Earlier today we released the Live Labs Volta Technology Preview. There are already a few blog posts covering Volta from several team members, including Danny van Velzen, Harish Kantamneni, Jeffrey van Gogh, and Wes Dyer; Erik Meijer also posted an entry on Lambda-the-ultimate. Here I'd like to clarify an aspect that is starting to come up in other conversations: the power of lingua franca.

Here's the flow of transformations from source code (C# in this example) to native code, without Volta:


The Volta recompiler works on MSIL, the intermediate language that .NET languages such as C#, VB or Iron Python are compiled to. Consequently, Volta alters the above flow by introducing another transformation of the MSIL. This transformation rewrites MSIL into MSIL, while adding the plumbing code for distribution and asynchronous method invocation. This is precisely where Volta pushes the corresponding accidental complexity, thus getting it out of the way. The following diagram shows this modified flow, when both the client and the tier-split service are running on the CLR.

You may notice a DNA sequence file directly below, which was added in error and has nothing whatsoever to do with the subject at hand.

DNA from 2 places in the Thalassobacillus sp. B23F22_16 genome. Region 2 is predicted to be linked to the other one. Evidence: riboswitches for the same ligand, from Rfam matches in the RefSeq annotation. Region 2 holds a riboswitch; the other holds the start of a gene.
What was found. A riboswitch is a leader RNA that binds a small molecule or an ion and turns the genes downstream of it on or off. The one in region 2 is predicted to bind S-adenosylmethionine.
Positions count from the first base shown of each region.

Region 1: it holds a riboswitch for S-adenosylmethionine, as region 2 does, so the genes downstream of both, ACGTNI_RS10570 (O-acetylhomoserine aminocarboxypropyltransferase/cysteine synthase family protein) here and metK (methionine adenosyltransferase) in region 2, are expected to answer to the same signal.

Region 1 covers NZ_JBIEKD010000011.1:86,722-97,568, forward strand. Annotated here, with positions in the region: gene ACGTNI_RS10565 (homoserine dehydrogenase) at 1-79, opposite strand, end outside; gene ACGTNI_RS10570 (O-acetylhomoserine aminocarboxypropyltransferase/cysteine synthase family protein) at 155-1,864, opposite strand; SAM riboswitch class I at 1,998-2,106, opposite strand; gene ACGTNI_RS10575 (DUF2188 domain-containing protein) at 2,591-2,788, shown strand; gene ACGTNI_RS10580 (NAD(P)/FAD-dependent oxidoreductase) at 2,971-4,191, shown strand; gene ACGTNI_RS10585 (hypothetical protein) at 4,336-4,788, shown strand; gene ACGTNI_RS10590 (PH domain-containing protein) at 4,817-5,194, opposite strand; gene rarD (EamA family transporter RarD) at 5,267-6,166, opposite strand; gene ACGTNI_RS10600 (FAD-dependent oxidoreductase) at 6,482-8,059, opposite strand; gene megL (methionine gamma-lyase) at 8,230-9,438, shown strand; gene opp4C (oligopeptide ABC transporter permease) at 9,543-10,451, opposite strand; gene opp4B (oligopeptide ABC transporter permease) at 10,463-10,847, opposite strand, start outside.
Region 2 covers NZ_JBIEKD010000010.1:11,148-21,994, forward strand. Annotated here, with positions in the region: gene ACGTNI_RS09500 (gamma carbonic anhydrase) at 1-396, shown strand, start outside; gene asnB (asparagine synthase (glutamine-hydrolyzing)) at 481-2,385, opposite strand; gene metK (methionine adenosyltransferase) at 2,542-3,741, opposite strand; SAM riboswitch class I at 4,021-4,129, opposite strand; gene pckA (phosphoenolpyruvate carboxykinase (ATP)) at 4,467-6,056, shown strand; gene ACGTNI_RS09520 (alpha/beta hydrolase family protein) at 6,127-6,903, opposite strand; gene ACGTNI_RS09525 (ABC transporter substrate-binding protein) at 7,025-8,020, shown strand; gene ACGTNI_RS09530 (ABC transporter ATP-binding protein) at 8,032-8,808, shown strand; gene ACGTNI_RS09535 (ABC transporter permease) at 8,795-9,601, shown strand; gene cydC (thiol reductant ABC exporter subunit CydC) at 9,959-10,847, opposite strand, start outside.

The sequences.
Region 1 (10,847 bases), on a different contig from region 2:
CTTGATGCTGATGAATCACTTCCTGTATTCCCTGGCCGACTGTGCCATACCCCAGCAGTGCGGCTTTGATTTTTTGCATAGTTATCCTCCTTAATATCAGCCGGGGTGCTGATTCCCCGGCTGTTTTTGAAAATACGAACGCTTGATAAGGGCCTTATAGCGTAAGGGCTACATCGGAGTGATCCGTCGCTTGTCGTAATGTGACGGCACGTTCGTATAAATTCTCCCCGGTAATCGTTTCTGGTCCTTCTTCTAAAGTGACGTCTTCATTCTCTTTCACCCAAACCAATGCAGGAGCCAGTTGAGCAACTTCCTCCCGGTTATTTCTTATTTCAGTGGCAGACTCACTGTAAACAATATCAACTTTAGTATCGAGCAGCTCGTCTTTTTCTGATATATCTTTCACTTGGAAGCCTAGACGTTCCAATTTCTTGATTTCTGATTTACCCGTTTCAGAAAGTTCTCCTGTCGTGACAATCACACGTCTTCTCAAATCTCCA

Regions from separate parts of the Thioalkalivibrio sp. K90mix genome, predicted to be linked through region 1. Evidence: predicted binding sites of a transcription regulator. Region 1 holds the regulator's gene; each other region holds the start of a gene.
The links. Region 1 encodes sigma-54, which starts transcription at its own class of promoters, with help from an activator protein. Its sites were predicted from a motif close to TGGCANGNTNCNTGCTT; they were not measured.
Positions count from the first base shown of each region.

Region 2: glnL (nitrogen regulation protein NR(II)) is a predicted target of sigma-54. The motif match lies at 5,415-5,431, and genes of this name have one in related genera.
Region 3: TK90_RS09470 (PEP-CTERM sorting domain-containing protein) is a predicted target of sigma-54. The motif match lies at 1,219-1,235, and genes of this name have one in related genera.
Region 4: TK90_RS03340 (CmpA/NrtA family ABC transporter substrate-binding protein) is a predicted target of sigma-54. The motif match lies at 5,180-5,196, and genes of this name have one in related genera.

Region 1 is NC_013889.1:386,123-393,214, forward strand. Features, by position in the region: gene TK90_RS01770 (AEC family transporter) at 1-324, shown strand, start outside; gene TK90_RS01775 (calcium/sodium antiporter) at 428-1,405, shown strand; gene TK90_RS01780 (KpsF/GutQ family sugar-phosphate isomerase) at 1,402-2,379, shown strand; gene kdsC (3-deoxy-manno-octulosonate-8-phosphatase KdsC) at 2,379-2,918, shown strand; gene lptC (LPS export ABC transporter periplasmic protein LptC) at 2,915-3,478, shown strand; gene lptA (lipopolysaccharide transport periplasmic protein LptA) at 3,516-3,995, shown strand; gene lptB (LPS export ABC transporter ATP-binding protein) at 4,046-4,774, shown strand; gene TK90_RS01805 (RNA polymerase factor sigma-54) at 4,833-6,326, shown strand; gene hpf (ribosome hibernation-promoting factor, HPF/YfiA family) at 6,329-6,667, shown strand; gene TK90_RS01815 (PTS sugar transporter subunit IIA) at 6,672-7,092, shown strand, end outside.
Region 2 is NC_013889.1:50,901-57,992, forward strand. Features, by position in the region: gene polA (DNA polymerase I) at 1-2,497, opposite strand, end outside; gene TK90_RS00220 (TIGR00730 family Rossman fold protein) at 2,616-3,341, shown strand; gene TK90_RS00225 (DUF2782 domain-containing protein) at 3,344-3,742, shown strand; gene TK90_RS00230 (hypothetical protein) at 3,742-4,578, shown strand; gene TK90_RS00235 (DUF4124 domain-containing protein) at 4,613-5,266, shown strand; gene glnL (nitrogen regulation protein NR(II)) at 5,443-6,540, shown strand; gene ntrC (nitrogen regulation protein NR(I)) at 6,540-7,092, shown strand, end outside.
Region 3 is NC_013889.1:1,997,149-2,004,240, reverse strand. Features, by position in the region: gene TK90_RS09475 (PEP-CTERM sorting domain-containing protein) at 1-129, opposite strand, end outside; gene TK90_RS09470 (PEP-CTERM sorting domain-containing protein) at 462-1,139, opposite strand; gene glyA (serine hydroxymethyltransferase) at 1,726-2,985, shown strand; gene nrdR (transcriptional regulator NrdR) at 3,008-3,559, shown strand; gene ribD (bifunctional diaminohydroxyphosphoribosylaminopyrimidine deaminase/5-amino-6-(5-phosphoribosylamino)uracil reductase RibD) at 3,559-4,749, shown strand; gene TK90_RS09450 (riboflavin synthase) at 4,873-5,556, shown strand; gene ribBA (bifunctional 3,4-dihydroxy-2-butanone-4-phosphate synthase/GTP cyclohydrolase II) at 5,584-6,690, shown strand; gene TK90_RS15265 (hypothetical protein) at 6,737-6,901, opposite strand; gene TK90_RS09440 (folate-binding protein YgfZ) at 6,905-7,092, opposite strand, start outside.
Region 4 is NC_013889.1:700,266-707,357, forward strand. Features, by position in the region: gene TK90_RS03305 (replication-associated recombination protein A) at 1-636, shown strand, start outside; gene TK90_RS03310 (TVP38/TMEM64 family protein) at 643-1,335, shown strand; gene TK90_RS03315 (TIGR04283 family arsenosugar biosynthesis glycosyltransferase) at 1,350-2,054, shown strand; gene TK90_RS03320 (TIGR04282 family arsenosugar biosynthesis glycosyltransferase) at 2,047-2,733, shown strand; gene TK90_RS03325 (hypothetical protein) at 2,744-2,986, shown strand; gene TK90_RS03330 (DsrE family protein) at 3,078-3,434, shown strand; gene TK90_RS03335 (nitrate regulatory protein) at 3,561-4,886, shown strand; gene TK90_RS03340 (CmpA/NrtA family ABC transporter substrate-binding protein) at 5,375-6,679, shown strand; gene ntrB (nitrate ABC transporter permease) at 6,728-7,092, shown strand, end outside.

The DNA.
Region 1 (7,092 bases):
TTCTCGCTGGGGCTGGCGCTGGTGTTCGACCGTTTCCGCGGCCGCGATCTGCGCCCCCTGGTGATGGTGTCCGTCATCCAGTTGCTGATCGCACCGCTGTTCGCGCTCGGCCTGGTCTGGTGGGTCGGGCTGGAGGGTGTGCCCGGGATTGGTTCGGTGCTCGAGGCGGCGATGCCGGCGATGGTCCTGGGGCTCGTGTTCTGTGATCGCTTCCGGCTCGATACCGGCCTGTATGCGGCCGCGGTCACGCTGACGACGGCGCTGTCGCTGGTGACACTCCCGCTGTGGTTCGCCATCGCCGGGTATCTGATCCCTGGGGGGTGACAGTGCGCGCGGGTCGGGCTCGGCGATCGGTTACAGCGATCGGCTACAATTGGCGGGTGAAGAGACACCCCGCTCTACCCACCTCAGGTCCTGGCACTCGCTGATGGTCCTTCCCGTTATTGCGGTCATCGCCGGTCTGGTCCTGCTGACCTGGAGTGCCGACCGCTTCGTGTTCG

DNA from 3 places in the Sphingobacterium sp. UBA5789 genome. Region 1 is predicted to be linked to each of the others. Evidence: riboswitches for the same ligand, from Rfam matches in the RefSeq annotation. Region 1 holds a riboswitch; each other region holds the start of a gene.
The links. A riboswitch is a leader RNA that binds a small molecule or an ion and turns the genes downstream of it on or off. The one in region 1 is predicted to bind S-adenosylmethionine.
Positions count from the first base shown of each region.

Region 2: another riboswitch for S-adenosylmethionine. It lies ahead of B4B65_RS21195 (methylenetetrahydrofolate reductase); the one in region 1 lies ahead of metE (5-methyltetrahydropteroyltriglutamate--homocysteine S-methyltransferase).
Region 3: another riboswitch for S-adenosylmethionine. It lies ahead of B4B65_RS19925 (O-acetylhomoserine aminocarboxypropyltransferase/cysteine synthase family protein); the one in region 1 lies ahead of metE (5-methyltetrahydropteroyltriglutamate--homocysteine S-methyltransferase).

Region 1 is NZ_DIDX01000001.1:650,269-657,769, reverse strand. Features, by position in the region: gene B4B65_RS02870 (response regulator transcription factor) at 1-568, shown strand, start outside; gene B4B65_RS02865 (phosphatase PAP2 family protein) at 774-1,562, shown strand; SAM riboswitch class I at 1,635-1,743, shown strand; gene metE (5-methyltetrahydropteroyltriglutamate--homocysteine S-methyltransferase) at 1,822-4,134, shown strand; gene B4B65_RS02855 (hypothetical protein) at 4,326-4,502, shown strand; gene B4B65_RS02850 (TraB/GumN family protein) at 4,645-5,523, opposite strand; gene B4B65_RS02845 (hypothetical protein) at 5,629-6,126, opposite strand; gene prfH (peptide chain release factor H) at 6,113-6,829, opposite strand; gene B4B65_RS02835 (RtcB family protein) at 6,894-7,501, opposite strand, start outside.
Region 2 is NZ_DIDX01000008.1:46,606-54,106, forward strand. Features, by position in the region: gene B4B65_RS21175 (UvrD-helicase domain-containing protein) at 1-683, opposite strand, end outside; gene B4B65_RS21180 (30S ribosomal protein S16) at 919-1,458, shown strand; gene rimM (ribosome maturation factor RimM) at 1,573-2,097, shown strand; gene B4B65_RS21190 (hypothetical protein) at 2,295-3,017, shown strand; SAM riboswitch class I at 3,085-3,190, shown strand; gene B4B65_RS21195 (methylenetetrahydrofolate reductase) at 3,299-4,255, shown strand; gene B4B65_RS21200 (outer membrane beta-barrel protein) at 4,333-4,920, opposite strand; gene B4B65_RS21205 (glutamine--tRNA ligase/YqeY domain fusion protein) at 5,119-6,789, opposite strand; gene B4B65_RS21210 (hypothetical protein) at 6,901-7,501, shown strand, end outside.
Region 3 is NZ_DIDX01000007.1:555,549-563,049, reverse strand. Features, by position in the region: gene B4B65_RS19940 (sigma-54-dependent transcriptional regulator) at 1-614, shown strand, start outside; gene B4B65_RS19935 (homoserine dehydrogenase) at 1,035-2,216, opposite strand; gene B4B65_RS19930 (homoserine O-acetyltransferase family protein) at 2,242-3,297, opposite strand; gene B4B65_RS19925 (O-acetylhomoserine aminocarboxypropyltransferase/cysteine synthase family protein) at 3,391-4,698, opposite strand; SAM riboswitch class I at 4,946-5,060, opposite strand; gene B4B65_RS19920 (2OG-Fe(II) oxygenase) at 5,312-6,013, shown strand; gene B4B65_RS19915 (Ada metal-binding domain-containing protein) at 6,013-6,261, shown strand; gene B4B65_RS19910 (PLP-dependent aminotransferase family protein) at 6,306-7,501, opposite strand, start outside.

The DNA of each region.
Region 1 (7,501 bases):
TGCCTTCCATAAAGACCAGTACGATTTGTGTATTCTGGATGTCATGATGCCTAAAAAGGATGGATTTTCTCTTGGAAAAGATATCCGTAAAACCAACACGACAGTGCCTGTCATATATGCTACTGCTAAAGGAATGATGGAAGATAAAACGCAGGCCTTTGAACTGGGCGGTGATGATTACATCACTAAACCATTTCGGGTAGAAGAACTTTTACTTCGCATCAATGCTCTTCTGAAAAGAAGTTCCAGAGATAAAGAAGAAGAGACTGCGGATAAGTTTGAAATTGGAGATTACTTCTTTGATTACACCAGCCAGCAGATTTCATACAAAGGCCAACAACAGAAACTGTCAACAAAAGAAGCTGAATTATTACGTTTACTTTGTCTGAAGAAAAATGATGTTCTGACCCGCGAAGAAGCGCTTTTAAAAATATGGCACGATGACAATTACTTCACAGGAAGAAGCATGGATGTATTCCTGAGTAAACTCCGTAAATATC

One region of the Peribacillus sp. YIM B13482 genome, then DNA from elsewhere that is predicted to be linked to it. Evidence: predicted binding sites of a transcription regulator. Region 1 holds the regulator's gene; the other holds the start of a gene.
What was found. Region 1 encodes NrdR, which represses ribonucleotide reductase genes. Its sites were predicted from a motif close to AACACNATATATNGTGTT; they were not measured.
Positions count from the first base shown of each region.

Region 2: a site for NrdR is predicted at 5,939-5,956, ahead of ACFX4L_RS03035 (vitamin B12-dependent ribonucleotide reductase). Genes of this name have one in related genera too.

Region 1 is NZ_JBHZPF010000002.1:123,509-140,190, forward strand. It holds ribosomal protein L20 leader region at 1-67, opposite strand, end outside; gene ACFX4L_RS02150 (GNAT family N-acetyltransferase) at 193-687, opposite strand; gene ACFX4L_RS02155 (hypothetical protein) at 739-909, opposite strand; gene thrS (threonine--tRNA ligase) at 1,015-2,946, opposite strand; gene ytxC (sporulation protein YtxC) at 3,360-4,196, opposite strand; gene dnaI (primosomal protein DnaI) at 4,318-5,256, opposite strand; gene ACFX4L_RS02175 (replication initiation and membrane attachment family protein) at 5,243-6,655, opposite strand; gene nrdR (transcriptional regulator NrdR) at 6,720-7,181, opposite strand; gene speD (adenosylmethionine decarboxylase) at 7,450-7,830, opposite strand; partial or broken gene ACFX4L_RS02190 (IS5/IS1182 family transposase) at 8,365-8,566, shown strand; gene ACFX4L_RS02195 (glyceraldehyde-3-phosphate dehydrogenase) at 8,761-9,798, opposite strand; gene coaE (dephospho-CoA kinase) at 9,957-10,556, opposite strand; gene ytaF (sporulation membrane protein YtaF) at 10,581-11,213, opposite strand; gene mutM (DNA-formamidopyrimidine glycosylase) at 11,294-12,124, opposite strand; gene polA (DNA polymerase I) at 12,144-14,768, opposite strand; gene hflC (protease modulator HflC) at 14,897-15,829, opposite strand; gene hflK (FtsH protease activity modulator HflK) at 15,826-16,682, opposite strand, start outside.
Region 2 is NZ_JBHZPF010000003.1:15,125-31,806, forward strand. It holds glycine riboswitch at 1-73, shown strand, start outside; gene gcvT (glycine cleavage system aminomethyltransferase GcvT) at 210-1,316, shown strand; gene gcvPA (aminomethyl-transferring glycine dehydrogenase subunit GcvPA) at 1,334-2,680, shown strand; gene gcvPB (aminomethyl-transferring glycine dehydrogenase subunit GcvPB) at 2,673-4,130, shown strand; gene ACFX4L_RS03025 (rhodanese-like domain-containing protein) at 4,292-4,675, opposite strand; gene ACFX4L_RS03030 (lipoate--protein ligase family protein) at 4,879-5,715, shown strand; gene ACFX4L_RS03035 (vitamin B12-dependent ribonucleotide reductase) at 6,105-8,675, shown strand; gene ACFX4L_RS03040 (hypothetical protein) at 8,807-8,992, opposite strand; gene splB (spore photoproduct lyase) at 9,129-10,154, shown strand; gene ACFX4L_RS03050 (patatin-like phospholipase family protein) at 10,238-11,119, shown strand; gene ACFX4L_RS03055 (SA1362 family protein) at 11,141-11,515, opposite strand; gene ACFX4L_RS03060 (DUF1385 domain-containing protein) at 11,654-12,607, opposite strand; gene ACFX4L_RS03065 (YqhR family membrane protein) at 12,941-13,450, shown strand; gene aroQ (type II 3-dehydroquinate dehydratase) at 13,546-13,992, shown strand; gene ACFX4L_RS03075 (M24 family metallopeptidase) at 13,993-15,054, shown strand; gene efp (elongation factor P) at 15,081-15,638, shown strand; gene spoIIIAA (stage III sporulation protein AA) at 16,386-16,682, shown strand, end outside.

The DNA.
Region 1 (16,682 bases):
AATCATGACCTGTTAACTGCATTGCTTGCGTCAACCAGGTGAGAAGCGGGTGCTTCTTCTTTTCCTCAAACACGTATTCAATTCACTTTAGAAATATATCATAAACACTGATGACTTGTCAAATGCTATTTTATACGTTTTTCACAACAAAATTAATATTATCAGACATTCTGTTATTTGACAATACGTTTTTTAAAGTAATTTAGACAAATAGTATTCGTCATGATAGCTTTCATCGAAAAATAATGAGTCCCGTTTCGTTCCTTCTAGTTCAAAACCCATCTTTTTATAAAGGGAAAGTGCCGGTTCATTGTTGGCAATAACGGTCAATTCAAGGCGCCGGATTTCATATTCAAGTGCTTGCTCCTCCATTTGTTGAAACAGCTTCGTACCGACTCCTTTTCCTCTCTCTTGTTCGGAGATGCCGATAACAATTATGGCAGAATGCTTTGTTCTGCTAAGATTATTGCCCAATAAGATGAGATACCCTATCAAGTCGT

A similar MSIL transformation provides the ability to stretch the reach of the .NET platform to cover the cloud through retargeting. Rather than rewriting MSIL into MSIL Volta rewrites it into JavaScript. The following diagram shows the retargeting flow, when the client runs in a DHTML browser and the service on the CLR.


The above sketches illustrate the power of lingua franca. By working on MSIL rather than source code Volta gives developers the freedom to use any .NET language, the ability to mix multiple languages, as well as leverages the hard work of the compiler writers (think optimizations, for example). In addition, avoiding source code is less brittle and accommodates high-level language evolution as long as the MSIL doesn't change.